Celebrate Princeton Invention: John Groves
Posted December 21, 2009; 01:50 p.m.
The HepatoChem process developed in the lab of Jay Groves mimics the function of the liver to enable thorough biochemical analysis of drug compounds at many times the speed of standard techniques. (Photo: Brian Wilson)
Name: John Groves, the Hugh Stott Taylor Chair of Chemistry
What it does: Mimicking the way the liver works, this process enables the automated and rapid biochemical analysis of drug compounds -- many times faster than traditional lab methods -- helping to speed the scientific discovery of new drugs and drug metabolites.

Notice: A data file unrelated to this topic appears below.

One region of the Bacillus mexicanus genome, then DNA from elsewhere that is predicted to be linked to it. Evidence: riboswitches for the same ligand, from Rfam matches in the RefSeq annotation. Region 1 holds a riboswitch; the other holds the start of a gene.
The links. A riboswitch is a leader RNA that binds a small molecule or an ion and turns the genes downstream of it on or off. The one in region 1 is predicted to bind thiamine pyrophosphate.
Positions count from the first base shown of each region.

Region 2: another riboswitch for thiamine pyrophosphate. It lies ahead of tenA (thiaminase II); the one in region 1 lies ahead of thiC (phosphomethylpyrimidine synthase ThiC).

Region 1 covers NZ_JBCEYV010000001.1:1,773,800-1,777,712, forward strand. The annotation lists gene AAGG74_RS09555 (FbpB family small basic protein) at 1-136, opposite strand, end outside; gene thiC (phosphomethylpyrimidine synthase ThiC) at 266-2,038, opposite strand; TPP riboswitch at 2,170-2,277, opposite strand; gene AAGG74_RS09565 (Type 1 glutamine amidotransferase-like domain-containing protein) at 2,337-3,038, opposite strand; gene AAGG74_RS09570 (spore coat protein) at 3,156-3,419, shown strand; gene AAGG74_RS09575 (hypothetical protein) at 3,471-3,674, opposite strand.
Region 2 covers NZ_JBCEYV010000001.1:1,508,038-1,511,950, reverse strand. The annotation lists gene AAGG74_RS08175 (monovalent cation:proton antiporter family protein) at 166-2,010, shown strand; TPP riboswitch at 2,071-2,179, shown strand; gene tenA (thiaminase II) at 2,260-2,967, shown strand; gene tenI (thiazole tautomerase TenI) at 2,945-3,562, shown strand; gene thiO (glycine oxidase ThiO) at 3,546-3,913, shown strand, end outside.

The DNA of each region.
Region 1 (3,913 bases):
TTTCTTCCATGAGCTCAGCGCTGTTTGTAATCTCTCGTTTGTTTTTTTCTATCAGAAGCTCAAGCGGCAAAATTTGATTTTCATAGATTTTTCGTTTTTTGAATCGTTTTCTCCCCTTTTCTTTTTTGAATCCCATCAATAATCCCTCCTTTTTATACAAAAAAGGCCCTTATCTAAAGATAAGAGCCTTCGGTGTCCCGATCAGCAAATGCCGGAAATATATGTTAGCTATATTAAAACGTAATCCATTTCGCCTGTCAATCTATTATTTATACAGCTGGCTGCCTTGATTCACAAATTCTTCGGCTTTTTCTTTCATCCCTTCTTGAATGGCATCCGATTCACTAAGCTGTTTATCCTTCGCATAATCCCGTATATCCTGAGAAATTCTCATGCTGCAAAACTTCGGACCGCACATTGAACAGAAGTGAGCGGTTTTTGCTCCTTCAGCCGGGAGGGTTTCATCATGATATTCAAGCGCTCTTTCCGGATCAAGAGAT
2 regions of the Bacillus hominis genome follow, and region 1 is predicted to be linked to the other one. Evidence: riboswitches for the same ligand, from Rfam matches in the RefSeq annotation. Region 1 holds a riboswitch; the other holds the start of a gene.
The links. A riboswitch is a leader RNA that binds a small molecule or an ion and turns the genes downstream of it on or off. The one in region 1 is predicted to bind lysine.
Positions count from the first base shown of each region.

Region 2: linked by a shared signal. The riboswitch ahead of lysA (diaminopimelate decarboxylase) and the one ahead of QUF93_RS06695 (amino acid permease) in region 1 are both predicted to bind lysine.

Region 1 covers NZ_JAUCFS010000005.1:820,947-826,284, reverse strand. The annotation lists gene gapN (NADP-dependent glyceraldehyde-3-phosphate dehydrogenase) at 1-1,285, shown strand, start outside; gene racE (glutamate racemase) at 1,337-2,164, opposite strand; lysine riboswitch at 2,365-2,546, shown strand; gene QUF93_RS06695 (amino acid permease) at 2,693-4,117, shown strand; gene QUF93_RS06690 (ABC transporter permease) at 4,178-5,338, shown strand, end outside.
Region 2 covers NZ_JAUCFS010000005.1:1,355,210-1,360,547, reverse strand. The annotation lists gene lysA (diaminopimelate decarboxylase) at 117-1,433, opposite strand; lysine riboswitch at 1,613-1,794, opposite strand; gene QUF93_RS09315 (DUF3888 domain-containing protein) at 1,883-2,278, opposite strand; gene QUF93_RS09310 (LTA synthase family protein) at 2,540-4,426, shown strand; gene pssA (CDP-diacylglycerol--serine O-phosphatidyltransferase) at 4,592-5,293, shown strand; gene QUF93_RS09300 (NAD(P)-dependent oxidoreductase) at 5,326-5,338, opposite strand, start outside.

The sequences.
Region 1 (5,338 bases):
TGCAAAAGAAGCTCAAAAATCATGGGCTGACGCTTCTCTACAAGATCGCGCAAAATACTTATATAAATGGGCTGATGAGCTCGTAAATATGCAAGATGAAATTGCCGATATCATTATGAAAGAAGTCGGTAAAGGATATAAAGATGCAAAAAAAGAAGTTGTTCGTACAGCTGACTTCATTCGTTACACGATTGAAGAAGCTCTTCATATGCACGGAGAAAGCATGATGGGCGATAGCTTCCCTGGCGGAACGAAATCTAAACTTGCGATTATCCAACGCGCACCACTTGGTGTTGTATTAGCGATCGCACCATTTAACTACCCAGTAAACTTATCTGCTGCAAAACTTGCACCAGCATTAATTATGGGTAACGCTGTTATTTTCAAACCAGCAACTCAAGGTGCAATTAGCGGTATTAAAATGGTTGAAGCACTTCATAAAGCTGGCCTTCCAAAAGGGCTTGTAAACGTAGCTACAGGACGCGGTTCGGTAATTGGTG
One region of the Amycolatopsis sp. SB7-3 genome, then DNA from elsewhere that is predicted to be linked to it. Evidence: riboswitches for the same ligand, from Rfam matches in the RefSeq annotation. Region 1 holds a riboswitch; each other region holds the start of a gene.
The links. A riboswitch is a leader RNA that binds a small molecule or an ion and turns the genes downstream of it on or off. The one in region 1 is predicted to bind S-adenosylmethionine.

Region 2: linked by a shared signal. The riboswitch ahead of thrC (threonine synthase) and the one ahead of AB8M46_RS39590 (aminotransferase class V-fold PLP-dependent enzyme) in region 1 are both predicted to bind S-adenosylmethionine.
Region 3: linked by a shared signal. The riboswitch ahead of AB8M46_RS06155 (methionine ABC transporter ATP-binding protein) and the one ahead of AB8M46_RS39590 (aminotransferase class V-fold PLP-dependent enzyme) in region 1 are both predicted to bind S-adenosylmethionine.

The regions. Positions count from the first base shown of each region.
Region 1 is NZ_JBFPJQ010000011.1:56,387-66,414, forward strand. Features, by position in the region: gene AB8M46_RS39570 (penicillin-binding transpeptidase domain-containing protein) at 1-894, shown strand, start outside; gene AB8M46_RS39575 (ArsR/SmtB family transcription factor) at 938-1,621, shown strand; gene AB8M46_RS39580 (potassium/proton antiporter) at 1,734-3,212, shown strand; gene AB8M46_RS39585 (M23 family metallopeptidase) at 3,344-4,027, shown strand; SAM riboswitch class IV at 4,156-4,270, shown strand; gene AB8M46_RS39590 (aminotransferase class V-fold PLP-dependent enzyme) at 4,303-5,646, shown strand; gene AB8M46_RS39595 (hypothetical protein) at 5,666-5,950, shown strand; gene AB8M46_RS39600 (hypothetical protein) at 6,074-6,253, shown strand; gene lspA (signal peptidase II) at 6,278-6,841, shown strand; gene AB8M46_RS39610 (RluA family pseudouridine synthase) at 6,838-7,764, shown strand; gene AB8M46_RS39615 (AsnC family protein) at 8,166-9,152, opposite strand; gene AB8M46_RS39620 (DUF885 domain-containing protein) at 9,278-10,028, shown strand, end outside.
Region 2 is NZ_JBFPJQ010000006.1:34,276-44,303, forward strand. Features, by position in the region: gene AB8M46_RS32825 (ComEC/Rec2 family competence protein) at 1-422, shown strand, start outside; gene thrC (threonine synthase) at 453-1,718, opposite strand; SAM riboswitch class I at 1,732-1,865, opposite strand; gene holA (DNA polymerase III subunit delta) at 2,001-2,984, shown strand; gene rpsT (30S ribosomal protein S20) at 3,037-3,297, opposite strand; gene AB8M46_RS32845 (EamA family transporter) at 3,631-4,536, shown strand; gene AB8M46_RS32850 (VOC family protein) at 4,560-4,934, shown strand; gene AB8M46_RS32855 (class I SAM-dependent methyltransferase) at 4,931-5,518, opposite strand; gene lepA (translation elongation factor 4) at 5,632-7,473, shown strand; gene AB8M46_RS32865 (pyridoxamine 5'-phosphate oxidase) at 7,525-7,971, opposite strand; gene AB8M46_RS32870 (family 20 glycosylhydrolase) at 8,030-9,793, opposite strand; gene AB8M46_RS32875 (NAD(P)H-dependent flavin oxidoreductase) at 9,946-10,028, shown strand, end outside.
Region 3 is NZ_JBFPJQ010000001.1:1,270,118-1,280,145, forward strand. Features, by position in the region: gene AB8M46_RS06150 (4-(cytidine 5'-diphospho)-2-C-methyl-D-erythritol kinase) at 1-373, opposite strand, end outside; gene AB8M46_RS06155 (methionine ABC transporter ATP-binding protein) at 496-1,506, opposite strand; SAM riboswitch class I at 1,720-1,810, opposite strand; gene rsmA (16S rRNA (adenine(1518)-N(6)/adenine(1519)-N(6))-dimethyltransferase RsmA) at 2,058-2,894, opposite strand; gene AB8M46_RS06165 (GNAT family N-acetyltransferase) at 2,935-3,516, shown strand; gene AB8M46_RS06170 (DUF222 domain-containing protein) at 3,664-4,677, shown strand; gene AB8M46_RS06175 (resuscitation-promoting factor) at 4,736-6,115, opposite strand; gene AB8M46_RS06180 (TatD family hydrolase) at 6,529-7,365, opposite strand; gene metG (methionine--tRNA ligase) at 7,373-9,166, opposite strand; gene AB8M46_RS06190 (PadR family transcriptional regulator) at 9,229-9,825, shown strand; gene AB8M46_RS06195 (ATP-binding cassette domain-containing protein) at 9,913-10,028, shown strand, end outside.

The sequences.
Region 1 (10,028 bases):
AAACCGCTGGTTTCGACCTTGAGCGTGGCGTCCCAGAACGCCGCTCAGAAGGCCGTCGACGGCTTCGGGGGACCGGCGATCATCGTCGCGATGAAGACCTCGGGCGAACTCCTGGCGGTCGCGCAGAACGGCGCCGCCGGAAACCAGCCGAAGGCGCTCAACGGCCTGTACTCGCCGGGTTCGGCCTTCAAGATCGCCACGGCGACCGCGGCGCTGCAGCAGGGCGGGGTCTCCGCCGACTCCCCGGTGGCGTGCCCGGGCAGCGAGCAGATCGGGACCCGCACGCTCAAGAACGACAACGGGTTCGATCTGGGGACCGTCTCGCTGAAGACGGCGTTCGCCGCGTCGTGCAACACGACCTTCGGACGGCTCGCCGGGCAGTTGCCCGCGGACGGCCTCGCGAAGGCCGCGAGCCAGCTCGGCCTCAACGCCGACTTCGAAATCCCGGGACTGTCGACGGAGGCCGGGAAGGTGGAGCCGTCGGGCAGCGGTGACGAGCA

Inspiration: Groves and his collaborators have been developing the HepatoChem process for some 25 years, but the potential for use in drug discovery and screening came to the forefront around 18 months ago when the U.S. Food and Drug Administration issued an advisory calling for detailed analysis of new drug prospects much earlier in development than ever before. This requirement dramatically increased the number of compounds that must be tested, making it completely unfeasible to conduct all of the analyses using standard methods.
Collaborators: Marc Bazin, visiting associate professional specialist in the Department of Chemistry
Commercialization status: HepatoChem, a company founded in 2008, is using Groves' patented process to screen potential drugs for pharmaceutical and biotechnology companies.
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